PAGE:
Archive for November, 2012
CSC's Saturday Symposia series features lectures and discussions with prominent scholars following designated Saturday matinees throughout the season. Saturday Symposia are free to all ticket holders, seating subject to availability. Stay tuned for additional recordings of these events throughout the season. Click here for more information.
here. Can you tell us about Chekhov’s early life and work? IVANOV was written during the Moscow years. Ten years he lived in Moscow. He got there in 1879, and went to medical school, but he had written, already, two full-length plays. One he had written when he was seventeen back in Taganrog called FATHERLESSNESS. We don’t know anything about that because the script is lost. But we have the title. The second play he wrote, PLATONOV, we have a script, but no title. We made up the title PLATONOV. It was a sprawling 7-hour work with twenty characters, but with all the seminal themes and the setting of Chekhov’s later plays. All of Chekhov’s plays are set on estates. All of Chekhov’s plays deal with the same themes of the decline of the landed gentry. They all deal with love and Russia and nature and the passage of time. Now we get to IVANOV–it’s now 1887. Chekhov has graduated from medical school in 1884. He has already had his first lung hemorrhage. His health is starting to get a little iffy, but at the same time his work is starting to reach its peak. By 1887 he had already written 400 short stories, already published in two collections. He was the toast of Moscow, but as a short story writer. The year after he wrote IVANOV he wins the Pushkin Prize, which is our equivalent of the Pulitzer Prize. But ever since Chekhov was a young man, he always wanted to make his mark as a dramatist. His skill was really in funny short stories, and I really believe had he not contracted a terminal illness at such an early age, he would be the Neil Simon of Russia and not the Chekhov of Russia! He was really a funny guy in a slowly dying body…but when he wrote IVANOV, neither of the two other plays had been produced—so he calls it in his letters his “first play,” he was so proud. How would you describe Chekhov’s dramatic language? How does his use of Russian compare to other writers such as Turgenev or Dostoevsky? This is why I feel that it’s useful for an audience to hear a translation of Chekhov’s plays rather than an adaptation, particularly from a translator that knows the language. Chekhov’s language is lyrical. It’s musical and alliterative. It’s sometimes razgovorny, which means colloquial, but it’s also knizhny, which is very literary. I feel modern directors tend to like adaptations more, because they’re easier for the actor. But that’s like taking Shakespeare and paraphrasing him. Most adaptors do not know the Russian and work off of transliterated texts from Russian speakers. And they tend to adapt so it sounds like David Mamet or Tom Stoppard—all of whom are wonderful—or Richard Nelson or David Hare. Those are the notable, very fine contemporary writers who have adapted Chekhov, but they’re not giving you his language. I feel my job is to just translate what Chekhov wrote and also to translate the musicality and the specificity of the language. Not change it to make it comfortable for actors. Chekhov is not at all like Dostoevsky – he’s more like Turgenev. But he’s much more light, his language is androgynous. He’s not terse and muscular. His sentences are not long. He repeats himself. For example, he doesn’t say “I love the Russian countryside.” He’ll say “You know, I really—how shall I say it? Let me put it this way, I love the Russian…countryside.” Some critics call IVANOV Chekhov’s HAMLET. Can you talk about this influence? Chekhov said in his letters to his brother and friends “I want to write something original and I want to create a type of literary significance.” In other words, Chekhov wanted to write the Russian HAMLET. I mean very specifically. You have the references in the text over and over to Hamlet, and in his letters over and over. And in fact some of the lines in the play are direct references to HAMLET.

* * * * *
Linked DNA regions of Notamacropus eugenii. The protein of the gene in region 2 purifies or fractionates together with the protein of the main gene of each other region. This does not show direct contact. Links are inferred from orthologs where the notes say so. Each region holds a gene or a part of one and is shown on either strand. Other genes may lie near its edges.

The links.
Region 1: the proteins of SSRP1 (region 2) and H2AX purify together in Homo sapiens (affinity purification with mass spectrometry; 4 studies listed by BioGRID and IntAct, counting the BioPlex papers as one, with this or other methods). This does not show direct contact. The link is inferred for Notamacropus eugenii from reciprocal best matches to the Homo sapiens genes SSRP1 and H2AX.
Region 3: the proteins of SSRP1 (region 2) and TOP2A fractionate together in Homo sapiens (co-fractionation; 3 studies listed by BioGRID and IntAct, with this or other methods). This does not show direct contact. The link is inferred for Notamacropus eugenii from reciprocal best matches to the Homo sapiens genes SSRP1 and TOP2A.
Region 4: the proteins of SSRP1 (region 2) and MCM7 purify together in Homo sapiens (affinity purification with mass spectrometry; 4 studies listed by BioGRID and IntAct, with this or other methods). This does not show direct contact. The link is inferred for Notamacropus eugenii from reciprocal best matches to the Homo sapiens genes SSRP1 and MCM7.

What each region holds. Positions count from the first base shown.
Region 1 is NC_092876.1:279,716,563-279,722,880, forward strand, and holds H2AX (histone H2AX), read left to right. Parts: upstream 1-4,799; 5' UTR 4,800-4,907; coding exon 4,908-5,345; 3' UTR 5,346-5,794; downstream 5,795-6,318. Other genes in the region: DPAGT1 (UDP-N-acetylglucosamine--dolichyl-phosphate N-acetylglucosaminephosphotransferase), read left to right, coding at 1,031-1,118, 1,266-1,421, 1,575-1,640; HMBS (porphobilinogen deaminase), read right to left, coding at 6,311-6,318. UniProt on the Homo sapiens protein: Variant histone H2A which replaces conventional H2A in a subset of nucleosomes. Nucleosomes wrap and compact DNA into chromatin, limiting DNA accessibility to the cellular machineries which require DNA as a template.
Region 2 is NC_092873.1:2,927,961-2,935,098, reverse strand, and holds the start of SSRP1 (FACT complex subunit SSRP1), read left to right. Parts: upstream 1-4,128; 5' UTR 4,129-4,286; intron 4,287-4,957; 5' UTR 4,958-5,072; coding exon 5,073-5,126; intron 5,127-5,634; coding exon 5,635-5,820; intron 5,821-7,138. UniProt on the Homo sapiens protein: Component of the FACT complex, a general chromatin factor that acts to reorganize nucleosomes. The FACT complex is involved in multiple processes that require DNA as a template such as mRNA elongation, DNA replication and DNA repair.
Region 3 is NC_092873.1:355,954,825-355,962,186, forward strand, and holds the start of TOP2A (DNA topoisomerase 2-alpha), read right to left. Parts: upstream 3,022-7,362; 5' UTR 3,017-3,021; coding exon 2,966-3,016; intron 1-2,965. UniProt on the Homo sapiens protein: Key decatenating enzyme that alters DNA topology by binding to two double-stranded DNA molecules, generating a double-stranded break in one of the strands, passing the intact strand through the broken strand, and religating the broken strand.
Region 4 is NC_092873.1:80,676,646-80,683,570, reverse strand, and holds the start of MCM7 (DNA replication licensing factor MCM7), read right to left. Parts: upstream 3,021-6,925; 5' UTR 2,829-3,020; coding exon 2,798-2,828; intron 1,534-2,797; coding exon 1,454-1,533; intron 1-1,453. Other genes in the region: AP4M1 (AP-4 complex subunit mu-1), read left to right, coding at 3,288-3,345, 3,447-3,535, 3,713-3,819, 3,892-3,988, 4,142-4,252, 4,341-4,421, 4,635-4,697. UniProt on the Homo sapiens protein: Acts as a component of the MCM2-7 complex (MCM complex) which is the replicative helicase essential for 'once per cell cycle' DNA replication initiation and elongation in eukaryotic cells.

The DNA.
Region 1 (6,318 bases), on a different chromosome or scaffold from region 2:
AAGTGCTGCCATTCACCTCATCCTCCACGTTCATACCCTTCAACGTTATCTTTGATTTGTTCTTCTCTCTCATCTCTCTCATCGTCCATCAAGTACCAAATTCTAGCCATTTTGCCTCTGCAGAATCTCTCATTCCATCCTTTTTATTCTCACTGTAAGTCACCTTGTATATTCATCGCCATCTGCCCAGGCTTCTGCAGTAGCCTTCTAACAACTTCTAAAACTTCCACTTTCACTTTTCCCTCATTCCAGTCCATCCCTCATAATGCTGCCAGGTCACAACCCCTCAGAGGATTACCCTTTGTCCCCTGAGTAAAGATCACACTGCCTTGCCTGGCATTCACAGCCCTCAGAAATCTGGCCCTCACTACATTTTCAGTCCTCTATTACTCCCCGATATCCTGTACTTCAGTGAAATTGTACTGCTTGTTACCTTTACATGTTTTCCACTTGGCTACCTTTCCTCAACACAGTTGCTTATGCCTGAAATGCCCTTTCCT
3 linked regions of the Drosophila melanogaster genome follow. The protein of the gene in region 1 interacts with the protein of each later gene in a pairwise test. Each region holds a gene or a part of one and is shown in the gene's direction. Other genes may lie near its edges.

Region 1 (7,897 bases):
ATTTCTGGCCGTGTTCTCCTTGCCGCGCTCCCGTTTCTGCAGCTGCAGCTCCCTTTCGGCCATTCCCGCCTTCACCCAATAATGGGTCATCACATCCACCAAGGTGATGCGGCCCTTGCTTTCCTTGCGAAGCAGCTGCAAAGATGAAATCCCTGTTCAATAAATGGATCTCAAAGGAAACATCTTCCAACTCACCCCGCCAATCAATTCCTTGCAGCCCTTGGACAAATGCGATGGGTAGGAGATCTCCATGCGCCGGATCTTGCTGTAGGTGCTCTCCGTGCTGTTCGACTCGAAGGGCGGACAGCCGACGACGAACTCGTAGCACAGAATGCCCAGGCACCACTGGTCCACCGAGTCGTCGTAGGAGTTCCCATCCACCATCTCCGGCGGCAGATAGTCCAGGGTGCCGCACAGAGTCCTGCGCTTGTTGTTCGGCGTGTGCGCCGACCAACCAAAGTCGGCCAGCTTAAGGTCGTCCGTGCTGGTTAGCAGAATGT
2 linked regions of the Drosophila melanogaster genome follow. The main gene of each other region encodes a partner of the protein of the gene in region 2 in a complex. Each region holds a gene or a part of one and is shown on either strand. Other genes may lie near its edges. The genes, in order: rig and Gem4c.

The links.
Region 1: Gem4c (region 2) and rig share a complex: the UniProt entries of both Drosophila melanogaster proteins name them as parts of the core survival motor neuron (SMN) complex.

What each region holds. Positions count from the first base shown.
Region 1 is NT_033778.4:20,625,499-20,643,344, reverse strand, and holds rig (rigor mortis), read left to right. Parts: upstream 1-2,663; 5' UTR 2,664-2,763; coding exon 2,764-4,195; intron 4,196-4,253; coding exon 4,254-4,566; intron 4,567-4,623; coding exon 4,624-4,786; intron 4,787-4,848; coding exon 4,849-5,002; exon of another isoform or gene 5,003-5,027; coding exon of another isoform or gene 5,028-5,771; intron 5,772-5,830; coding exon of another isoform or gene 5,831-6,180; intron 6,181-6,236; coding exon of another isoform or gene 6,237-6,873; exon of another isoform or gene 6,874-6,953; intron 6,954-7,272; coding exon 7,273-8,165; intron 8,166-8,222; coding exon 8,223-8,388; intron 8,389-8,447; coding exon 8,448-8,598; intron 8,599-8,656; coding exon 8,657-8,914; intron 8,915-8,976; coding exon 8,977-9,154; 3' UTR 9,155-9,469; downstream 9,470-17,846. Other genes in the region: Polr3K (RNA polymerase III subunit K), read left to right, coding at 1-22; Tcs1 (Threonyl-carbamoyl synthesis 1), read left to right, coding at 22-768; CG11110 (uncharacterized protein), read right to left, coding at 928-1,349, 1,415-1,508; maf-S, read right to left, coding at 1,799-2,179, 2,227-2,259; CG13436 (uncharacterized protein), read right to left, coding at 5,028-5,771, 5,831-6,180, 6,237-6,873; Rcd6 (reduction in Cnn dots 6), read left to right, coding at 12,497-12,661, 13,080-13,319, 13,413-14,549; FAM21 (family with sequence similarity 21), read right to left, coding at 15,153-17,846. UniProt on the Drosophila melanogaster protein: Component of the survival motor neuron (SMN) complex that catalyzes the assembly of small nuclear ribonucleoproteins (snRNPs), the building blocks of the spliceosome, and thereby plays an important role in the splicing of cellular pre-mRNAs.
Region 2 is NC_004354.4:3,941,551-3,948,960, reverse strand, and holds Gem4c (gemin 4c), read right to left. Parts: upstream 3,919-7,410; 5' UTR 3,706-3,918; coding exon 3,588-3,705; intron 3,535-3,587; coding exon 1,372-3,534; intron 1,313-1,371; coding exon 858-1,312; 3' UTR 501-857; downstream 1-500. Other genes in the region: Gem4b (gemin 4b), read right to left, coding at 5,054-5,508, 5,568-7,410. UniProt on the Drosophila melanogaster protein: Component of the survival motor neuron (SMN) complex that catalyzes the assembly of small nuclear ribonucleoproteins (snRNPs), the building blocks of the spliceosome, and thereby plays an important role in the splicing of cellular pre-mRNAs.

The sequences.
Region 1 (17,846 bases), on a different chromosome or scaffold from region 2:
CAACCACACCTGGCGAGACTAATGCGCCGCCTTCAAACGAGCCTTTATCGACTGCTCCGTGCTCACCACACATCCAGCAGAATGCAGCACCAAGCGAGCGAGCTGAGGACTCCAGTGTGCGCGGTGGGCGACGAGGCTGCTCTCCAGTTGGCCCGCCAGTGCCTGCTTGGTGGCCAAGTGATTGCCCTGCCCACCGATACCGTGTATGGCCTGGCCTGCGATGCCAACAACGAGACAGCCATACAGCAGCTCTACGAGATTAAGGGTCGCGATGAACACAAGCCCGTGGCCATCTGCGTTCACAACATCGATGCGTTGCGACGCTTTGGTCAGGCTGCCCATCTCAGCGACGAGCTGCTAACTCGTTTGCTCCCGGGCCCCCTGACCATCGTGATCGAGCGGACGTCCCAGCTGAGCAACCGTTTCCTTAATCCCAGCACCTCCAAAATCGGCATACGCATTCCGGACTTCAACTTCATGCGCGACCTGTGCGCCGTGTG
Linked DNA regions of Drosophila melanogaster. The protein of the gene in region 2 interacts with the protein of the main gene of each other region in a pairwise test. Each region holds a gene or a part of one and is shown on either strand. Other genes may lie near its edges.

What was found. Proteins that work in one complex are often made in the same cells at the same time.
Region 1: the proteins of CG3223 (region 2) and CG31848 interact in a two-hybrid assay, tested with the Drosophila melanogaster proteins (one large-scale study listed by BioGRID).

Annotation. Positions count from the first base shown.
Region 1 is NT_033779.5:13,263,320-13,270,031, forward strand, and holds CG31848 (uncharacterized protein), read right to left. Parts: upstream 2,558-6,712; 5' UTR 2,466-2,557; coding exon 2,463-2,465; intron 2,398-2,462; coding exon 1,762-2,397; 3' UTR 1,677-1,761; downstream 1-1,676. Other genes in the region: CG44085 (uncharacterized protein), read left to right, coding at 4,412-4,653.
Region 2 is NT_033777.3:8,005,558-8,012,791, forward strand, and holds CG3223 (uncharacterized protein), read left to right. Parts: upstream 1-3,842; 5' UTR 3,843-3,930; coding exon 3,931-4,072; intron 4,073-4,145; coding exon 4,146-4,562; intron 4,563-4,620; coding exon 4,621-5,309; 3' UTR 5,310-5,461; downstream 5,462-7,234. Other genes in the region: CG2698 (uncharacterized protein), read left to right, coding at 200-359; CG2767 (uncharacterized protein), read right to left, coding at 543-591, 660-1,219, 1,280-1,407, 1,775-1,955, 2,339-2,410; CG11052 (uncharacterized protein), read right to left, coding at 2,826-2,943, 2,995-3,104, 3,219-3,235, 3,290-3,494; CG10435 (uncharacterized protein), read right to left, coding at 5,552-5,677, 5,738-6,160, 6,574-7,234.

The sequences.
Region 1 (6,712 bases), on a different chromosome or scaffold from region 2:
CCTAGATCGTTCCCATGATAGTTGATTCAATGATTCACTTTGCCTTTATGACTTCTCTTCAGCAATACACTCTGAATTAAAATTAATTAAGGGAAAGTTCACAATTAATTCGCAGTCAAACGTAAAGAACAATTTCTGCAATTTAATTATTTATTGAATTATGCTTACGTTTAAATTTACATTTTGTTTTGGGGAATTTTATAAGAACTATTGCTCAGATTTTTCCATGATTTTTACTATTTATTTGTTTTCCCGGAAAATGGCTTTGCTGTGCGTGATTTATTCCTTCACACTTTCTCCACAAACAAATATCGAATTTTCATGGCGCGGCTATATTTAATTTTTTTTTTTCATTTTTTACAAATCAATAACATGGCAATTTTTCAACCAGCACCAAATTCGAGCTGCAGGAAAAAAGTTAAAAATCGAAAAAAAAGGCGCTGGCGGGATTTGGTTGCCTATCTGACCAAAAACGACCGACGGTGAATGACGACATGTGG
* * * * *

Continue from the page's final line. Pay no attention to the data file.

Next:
Click here to read more on The New York Times' "Arts Beat" blog. Silverman has starred as Raoul in The Phantom of the Opera on Broadway and in La Vegas. He has also been featured in Music in the Air (Karl) at Encores!; Cry-Baby on Broadway and The Most Happy Fella (Al) at New York City Opera. In London he played Tony in the Olivier Award-nominated West Side Story. He starred as Sky in the National tour of Mamma Mia!, and as Jose in the world premiere of the new musical Carmen at La Jolla Playhouse. He also performed in the Chicago production of Wicked. Regional credits include Thoroughly Modern Millie (Jimmy), Cinderella (Prince), Grease! (Danny), Hello, Dolly! (Cornelius), Assassins (John Wilkes Booth), Forever Plaid (Smudge), Sweeney Todd (Anthony) and Blood Brothers (Eddie Lyons). TV and film: Gossip Girl, The 5 Minarets Of New York, Sex and the City 2, True Blood. Concert performances with: The New York Pops, Philadelphia Pops, Philadelphia Orchestra, Vancouver Symphony, Seattle Symphony, The Cincinnati Pops, Utah Symphony, Houston Symphony, Edmonton Symphony, among others. PASSION begins performances on February 7 at CSC. Join our mailing list to be notified when tickets go on sale. Click here to join.